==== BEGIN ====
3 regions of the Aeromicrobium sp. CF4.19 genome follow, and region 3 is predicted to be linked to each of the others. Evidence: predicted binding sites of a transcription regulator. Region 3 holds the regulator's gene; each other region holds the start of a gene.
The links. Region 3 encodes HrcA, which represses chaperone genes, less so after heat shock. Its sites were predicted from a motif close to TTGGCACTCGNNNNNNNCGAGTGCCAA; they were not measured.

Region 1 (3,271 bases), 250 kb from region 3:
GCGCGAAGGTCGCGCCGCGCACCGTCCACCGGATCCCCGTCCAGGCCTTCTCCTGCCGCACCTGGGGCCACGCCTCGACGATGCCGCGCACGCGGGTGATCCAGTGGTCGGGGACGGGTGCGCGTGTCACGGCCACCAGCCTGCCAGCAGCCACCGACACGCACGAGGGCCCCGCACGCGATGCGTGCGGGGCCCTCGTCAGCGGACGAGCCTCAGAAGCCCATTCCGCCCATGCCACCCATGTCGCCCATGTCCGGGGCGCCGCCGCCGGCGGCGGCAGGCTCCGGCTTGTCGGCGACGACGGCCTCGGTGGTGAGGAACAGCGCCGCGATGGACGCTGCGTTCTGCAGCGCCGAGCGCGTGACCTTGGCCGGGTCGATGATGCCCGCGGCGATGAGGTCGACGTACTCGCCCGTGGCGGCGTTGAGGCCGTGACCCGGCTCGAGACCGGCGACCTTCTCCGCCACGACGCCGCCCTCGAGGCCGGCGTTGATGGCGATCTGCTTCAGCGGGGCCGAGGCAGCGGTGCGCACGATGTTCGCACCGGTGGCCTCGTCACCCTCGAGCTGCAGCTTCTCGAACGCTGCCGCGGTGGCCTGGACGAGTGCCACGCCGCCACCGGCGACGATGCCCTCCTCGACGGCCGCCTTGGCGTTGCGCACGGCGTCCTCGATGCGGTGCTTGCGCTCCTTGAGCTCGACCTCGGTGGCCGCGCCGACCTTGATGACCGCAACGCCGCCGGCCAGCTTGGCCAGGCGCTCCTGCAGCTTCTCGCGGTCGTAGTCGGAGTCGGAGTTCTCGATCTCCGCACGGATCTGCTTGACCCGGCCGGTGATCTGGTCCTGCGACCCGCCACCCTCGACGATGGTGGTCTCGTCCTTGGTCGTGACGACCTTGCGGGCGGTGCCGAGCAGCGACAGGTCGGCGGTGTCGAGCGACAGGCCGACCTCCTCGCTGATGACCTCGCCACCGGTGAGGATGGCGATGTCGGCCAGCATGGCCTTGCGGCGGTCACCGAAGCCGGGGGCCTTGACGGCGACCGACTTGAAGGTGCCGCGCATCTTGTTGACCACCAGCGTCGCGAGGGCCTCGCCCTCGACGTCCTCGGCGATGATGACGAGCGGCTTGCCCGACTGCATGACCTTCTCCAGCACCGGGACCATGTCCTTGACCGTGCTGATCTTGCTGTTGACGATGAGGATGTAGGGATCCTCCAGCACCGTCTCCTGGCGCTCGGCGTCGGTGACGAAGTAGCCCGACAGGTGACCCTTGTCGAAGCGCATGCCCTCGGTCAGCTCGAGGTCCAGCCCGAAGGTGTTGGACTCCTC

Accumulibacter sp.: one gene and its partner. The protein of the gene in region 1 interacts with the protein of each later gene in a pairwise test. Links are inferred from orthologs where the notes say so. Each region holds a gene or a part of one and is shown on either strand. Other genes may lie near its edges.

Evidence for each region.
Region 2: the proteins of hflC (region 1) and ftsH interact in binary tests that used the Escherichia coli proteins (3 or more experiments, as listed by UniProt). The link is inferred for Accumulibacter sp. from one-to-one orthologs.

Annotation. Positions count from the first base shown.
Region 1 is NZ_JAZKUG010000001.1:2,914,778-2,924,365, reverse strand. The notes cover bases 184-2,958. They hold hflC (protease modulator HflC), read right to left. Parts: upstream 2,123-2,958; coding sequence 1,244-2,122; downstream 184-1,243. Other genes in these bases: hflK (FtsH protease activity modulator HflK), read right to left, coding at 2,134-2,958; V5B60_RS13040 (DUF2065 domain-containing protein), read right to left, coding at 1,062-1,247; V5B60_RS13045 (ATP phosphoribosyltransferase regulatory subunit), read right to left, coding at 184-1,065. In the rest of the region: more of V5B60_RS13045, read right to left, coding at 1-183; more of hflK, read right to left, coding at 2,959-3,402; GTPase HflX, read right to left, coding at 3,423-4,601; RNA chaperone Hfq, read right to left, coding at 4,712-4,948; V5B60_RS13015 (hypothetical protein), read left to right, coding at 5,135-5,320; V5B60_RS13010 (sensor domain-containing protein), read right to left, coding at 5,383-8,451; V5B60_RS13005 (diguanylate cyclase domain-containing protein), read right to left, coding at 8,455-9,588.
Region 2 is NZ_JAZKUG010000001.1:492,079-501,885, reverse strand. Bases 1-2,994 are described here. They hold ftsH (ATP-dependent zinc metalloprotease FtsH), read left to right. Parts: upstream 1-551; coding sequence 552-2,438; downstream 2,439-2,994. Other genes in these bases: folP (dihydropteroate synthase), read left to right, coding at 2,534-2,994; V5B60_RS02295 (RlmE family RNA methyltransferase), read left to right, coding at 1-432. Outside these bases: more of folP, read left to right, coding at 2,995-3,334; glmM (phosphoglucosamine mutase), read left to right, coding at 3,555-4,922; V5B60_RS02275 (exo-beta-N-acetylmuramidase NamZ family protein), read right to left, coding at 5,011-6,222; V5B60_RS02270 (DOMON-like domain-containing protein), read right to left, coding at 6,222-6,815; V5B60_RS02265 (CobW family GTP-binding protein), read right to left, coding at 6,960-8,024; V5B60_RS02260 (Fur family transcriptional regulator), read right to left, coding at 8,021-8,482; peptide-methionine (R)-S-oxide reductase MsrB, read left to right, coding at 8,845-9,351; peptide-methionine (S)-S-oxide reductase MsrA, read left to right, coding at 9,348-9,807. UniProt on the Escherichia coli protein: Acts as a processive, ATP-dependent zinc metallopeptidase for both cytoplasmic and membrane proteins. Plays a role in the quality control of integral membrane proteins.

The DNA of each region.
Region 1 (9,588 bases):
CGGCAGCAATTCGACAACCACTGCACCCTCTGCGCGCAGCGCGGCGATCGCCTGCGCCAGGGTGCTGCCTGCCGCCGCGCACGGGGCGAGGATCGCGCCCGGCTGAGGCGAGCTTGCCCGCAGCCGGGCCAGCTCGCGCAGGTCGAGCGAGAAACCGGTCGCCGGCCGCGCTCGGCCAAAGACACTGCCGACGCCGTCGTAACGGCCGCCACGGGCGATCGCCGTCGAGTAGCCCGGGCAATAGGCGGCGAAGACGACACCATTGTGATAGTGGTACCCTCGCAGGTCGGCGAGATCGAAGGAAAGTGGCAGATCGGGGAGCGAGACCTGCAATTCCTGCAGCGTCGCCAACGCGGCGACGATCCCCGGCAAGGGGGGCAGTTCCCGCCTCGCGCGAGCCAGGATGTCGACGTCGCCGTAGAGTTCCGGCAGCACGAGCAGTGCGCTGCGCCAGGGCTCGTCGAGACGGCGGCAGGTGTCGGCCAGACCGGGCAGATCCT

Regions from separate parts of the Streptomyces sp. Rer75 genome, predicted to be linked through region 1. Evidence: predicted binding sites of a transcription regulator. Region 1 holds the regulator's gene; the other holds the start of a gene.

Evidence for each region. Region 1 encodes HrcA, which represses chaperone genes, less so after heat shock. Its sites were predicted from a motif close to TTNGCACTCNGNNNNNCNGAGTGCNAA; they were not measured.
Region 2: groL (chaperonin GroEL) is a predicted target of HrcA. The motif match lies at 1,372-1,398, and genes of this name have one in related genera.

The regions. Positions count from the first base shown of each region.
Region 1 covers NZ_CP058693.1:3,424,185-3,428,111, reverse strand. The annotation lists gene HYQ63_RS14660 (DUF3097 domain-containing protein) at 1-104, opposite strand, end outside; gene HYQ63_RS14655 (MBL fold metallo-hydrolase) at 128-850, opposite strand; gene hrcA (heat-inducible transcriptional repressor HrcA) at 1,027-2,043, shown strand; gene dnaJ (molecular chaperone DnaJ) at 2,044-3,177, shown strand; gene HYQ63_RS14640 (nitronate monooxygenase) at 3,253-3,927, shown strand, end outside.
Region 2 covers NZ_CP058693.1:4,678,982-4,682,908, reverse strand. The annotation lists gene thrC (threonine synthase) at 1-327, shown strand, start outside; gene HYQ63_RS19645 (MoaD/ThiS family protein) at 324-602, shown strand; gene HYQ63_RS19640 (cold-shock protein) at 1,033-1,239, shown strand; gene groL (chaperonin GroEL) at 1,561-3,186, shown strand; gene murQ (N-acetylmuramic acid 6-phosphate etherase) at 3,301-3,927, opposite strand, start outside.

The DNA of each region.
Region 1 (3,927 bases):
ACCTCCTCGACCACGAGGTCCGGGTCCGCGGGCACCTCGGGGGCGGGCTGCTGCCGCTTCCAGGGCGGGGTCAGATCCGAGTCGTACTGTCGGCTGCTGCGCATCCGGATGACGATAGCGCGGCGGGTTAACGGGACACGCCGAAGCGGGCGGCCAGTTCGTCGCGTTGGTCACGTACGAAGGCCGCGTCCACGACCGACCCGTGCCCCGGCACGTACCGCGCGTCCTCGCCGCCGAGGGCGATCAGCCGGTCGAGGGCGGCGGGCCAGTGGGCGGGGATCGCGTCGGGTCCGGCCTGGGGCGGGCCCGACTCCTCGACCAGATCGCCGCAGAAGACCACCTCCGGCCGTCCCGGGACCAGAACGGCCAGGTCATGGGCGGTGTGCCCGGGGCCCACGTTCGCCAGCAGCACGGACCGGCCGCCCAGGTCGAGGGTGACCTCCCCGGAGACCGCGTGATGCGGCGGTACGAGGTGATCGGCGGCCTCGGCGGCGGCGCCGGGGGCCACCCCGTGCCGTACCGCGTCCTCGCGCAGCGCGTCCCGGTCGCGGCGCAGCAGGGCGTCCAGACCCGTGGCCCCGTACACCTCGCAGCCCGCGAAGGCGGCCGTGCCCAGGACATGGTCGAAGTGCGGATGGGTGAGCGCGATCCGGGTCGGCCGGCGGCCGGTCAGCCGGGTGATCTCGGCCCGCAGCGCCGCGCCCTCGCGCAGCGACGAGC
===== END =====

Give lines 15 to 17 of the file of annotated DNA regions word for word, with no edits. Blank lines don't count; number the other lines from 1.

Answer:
Evidence for each region. Region 1 encodes HrcA, which represses chaperone genes, less so after heat shock. Its sites were predicted from a motif close to TTNGCACTCNGNNNNNCNGAGTGCNAA; they were not measured.
Region 2: groL (chaperonin GroEL) is a predicted target of HrcA. The motif match lies at 1,372-1,398, and genes of this name have one in related genera.

The regions. Positions count from the first base shown of each region.